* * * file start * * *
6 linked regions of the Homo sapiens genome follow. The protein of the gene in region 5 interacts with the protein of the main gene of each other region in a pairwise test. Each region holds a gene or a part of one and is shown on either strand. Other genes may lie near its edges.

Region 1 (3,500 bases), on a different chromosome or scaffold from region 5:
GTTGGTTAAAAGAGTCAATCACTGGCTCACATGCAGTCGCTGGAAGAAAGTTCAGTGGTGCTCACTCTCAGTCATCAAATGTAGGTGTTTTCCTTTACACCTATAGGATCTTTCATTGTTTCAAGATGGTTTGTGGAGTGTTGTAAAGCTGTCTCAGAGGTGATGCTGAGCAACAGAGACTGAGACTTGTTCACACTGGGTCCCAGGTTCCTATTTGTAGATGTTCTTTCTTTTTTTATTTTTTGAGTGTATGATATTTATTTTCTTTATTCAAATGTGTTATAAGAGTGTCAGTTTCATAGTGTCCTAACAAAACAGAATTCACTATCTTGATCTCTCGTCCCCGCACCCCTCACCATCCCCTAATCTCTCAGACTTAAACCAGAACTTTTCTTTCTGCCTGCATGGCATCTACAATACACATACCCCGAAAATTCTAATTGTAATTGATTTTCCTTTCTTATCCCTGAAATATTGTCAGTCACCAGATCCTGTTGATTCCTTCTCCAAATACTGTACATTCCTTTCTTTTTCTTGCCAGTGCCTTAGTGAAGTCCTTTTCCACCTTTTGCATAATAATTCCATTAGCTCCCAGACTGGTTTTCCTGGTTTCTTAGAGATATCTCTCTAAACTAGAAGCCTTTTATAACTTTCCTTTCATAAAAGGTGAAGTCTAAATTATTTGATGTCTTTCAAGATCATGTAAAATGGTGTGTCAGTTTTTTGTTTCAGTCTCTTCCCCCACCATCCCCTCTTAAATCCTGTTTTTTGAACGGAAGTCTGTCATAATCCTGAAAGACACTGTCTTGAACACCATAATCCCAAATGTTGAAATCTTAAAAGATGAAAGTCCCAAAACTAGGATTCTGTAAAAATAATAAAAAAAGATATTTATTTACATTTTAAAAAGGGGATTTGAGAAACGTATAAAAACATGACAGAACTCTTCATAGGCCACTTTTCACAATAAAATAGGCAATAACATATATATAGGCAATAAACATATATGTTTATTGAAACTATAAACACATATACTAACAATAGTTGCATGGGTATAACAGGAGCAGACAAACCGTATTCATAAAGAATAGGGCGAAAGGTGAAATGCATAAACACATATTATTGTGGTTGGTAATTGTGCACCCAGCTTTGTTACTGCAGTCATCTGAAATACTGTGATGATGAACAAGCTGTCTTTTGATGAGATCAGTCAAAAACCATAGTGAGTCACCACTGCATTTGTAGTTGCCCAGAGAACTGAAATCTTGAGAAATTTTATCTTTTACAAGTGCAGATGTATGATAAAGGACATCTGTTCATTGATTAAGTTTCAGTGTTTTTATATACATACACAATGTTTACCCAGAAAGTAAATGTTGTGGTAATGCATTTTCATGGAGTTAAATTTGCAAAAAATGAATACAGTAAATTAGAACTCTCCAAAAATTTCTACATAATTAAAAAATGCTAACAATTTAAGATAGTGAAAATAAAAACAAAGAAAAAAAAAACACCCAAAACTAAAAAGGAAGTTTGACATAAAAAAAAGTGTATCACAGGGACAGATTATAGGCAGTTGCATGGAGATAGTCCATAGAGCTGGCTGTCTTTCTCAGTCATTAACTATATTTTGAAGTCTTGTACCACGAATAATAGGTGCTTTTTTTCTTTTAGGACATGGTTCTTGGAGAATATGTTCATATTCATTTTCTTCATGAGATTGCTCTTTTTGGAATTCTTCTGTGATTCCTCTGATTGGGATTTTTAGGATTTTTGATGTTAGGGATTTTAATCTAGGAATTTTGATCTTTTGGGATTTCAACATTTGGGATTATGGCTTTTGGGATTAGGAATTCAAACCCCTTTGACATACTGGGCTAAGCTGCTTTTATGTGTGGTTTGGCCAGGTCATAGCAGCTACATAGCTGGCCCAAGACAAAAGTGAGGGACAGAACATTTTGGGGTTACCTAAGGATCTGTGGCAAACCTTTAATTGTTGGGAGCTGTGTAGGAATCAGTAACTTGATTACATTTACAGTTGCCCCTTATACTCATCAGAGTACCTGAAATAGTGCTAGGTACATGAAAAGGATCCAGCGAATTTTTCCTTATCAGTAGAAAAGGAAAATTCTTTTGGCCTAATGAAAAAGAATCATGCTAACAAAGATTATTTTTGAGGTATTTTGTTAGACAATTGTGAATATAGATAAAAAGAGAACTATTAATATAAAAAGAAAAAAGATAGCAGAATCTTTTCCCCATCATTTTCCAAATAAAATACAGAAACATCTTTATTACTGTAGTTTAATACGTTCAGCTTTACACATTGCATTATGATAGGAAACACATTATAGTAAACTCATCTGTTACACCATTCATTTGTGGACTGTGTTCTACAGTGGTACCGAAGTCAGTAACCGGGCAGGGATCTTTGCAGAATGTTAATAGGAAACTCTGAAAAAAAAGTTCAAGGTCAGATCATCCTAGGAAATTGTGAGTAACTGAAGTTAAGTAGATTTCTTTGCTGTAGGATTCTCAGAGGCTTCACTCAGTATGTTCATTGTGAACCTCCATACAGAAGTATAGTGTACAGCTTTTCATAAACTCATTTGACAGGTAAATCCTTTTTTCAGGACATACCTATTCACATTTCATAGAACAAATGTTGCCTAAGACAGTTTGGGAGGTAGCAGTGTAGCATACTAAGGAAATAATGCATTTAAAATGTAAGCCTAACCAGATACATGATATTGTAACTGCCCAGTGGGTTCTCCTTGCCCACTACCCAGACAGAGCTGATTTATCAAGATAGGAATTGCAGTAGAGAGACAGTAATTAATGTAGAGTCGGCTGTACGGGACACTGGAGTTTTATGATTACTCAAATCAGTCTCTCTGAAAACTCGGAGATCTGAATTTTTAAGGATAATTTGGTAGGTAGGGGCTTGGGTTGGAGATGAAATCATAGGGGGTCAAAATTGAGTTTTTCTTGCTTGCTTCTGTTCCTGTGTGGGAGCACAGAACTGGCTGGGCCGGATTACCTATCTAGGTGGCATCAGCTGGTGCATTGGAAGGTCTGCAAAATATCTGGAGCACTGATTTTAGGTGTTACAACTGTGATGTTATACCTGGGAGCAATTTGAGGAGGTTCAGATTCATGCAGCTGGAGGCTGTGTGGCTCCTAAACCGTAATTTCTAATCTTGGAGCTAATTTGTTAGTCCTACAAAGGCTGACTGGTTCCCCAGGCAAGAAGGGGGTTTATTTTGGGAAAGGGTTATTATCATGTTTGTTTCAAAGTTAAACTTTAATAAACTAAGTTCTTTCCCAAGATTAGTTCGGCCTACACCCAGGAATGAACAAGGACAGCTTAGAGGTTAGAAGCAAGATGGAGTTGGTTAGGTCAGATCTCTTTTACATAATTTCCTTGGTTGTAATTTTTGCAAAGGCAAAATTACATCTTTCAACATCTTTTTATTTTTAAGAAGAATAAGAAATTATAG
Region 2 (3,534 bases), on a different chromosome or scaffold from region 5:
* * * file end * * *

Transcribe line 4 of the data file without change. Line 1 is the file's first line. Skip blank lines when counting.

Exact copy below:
Region 2 (3,534 bases), on a different chromosome or scaffold from region 5: